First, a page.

Friday, February 13, 2015

Voting Districts and Gerrymandering

You've maybe heard about gerrymandering, and if you have you've most likely heard of it with somewhat of a negative connotation. That's with good reason - gerrymandering is really bad.

For those of you unfamiliar with it, here's a brief example. Let's say you're the Blue Yuppies, a political party that is really popular with the hipster downtown folk, but not so much with suburban soccer moms. You won the last election in a city with four seats, but have lost popularity recently, and your polling tells you that neighborhoods in your city would vote like this in an upcoming election:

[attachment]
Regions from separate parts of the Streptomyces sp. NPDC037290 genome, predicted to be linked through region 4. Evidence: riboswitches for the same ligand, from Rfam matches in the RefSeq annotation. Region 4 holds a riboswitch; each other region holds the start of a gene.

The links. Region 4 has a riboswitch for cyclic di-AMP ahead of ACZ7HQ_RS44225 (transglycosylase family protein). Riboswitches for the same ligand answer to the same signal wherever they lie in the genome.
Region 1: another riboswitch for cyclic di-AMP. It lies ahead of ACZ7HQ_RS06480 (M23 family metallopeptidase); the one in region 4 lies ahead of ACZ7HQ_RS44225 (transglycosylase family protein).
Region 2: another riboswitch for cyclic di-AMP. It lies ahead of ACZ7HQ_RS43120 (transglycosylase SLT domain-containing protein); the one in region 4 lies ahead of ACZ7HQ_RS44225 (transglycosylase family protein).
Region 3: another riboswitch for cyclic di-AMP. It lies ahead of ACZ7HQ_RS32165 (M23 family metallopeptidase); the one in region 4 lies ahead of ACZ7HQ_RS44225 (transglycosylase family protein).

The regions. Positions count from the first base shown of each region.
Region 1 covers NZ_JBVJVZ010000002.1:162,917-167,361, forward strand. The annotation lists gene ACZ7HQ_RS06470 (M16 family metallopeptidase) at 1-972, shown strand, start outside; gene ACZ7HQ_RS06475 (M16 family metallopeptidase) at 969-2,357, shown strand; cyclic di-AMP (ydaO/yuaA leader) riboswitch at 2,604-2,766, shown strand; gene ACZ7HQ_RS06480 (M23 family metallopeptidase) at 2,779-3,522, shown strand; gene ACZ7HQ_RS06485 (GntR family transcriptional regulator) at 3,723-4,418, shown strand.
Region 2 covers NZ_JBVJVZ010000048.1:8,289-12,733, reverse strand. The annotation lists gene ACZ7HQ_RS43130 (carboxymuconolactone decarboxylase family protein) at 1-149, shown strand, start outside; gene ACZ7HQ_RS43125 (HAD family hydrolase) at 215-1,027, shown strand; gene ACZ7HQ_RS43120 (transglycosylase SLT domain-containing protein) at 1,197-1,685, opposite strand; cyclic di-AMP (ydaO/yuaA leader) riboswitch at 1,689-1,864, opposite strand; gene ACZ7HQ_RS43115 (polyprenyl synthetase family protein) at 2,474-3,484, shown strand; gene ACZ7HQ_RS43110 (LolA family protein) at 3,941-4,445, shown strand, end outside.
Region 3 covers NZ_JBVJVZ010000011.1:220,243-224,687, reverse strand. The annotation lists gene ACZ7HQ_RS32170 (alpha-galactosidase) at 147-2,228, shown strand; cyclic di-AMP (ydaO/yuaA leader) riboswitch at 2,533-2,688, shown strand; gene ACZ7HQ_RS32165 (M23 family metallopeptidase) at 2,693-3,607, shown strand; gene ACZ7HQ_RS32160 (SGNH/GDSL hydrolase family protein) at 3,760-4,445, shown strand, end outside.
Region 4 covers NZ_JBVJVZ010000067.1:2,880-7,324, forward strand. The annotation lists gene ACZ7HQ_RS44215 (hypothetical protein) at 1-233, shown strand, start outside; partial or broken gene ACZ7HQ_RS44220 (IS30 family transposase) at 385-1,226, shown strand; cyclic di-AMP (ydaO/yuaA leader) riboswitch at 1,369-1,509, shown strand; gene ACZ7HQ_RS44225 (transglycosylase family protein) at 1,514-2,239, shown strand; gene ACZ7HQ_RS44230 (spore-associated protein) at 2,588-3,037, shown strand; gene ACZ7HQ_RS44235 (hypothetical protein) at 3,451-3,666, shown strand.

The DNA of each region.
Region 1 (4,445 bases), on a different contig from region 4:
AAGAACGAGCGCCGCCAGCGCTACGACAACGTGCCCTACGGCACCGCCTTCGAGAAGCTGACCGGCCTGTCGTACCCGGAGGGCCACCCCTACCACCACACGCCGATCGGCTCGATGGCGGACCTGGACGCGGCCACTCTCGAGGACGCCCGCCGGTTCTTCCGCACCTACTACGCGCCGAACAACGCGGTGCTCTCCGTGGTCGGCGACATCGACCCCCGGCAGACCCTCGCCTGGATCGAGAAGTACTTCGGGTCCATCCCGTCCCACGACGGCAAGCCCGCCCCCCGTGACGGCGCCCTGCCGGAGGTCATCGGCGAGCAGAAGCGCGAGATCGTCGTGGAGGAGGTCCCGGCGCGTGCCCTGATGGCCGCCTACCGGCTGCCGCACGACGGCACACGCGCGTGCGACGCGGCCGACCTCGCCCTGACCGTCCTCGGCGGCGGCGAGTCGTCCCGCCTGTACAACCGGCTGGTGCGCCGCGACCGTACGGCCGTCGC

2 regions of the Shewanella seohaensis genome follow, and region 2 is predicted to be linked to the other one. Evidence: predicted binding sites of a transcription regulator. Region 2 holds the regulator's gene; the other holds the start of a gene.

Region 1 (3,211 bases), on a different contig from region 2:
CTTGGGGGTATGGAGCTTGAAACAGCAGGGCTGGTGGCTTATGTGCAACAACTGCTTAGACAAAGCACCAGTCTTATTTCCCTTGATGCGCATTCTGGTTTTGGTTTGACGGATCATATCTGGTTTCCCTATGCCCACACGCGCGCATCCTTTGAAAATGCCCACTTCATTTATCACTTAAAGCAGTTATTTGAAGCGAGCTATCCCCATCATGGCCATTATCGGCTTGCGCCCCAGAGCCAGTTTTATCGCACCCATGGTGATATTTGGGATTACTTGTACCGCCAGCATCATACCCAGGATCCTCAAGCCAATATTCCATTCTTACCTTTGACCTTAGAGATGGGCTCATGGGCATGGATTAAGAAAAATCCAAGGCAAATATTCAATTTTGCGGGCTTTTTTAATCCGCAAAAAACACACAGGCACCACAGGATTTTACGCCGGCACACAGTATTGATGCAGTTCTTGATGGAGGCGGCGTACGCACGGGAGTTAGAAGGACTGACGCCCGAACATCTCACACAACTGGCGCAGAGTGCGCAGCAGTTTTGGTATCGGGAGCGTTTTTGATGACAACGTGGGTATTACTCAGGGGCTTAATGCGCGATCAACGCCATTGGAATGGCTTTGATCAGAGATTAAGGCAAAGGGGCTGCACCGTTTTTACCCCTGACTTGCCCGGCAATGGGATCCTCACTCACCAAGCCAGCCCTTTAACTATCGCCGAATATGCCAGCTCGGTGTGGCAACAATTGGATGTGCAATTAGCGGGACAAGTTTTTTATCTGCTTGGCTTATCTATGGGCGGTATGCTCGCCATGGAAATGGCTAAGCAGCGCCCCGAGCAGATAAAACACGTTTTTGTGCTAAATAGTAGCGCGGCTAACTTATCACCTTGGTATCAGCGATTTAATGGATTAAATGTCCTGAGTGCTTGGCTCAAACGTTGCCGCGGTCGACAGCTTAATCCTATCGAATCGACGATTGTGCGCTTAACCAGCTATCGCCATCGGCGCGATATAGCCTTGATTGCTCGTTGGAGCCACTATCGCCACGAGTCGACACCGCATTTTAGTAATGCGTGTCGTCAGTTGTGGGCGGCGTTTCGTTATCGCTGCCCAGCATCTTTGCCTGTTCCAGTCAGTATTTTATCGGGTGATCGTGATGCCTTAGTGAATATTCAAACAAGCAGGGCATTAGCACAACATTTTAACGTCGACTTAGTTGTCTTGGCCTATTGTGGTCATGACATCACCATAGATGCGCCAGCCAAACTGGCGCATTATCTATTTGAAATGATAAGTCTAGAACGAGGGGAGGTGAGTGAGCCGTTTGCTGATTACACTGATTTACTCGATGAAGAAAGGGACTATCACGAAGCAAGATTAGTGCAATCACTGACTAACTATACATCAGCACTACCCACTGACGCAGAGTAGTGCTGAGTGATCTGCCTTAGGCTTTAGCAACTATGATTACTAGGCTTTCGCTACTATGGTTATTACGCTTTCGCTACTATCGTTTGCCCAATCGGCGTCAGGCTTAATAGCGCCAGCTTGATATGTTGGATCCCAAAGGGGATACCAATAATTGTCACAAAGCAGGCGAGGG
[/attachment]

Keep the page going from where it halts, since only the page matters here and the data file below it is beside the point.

Super idealized city
Oh no! Only 28 out of 64 neighborhoods would vote for you! How can you stay in power in the upcoming election? If this city has to have four seats because of its population, and you're the party in power, maybe you could fiddle with the seat boundaries a bit to maximize your chances? Here are some options:

Intriguing. In all four options, the city is divided evenly into 4 districts. The top left option divides seats more or less into downtown vs suburbia and results in a 50-50 split, which is pretty good considering the Blue Yuppies don't even have 50% of the popular vote. The top right and bottom left options result in losses. Crazy enough, though, with just a bit of cleverness, the Blue Yuppies can sacrifice one district to their opponents, and just squeak by with three out of four of the seats - a solid majority - even though they have less than half the popular vote. Crazy!